The utterly absurd hypocrisies of Melania Trump's new children's initiative.

To much interest, Melania Trump has announced her formal initiatives 16 months into her tenure as First Lady.

In a speech at the White House, Melania unveiled her efforts to promote the well-being of children in a campaign dubbed “BE BEST”, a dubious attempt at grammar but one we will do our best to look past for the sake of the children.

“As a mother and as first lady, it concerns me that in today’s fast-paced and ever-connected world, children can be less prepared to express or manage their emotions and often times turn to forms of destructive or addictive behaviour such as bullying, drug addiction or even suicide,” she said.

“I feel strongly that as adults, we can and should ‘be best’ at educating our children about the importance of a healthy and balanced life.”

The campaign itself was no doubt born from good intentions, but of course, this is a Trump White House and Twitter works quickly. Within moments of the First Lady giving her speech, the many and varied inconsistencies – nay, hypocrisies – were alive, clear and awash social media.

Let’s start with those pesky plagiarism claims, once again.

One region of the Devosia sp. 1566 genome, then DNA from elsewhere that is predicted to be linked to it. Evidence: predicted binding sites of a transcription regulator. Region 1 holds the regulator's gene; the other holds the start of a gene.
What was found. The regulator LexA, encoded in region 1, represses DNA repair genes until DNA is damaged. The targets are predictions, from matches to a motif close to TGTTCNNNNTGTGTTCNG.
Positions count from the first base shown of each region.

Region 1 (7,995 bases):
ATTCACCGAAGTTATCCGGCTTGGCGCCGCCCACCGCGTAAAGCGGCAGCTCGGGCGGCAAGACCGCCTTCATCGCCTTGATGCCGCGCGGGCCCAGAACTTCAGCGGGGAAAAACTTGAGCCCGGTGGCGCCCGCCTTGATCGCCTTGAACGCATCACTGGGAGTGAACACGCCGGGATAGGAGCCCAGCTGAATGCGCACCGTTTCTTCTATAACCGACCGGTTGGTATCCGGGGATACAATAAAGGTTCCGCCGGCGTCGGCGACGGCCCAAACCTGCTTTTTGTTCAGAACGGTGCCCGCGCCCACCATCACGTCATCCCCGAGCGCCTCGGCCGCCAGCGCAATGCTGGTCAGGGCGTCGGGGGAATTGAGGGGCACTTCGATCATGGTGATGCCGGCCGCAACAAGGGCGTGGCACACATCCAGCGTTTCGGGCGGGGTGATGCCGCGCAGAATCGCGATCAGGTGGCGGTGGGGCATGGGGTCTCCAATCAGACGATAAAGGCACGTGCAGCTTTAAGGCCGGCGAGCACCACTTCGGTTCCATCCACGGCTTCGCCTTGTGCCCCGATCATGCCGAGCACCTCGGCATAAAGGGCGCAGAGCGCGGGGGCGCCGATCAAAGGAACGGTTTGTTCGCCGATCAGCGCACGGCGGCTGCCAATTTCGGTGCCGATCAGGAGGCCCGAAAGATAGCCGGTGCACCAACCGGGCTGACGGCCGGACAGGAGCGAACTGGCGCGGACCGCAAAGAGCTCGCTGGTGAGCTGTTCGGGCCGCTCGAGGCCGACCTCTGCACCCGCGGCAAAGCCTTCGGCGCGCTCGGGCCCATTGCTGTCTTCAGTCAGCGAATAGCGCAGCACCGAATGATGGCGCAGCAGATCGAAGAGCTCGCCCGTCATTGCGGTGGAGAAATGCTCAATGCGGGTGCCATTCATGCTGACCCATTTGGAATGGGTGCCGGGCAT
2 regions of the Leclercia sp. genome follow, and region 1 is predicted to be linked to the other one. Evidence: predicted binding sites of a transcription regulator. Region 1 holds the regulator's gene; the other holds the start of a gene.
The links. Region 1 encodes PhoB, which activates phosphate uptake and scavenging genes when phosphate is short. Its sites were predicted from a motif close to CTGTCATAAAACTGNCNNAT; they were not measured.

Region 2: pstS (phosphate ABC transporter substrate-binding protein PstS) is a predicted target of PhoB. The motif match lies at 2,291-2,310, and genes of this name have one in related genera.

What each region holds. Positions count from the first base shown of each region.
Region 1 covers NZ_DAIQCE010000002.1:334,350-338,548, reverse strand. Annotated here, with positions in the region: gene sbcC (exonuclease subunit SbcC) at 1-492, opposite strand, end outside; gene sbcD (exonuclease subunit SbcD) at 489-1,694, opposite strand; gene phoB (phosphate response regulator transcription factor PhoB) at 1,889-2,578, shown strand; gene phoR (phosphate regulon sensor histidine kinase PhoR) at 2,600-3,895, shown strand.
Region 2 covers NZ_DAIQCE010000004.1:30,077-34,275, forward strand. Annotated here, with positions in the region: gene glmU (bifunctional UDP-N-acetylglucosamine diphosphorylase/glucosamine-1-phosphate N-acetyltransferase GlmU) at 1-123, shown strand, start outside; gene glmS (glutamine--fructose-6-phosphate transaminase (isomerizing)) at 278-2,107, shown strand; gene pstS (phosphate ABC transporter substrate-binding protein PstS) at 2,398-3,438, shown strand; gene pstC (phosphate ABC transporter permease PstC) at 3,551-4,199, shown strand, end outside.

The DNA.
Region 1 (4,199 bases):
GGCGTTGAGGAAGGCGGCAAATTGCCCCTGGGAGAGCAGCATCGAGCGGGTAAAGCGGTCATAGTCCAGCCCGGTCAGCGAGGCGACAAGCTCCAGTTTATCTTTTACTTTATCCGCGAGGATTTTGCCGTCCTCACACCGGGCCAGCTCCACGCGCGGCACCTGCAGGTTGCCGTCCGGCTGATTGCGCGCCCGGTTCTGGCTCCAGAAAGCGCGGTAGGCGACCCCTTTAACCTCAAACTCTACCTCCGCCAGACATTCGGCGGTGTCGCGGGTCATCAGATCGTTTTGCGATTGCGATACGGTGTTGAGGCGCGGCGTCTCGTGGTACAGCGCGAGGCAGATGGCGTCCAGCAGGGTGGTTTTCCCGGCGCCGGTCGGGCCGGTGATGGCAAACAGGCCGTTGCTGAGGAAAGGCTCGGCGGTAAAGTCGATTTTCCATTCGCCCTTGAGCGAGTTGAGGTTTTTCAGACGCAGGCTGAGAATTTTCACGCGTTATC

To break that down: Yes, some two years after being accused of ripping off a speech of Michelle Obama’s, a booklet Melania’s team put out – one titled ‘Talking with kids about being online’ –  wasn’t her team’s work at all. Instead, save for a foreword at the very beginning, the helpful booklet for parents was actually put together in 2014 under the Obama administration. You can find Melania’s here, and the 2014 version here.

But perhaps, you say, she never claimed it as her own?

Well, there’s this:

“Parents, click here to read “Talking with Kids about Being Online,” a booklet by First Lady Melania Trump and the Federal Trade Commission,”on the homepage of the BE BEST campaign’s website. Do with that what you will.


Copy-cat claims aside, it’s not the only issue Americans are taking with the initiative. We have the First Lady pushing an agenda that says no bully ing on social media, and a President that says he doesn’t agree. On Twitter. In capital letters. Probably abusively.

Just like the time he did this:

So while the idea of teaching kids how to treat each other a little nicer, a little kinder on social media is certainly novel, if not important, it’s curious the Trumps didn’t clean their own backyard before taking to task everyone else on the mess of theirs.

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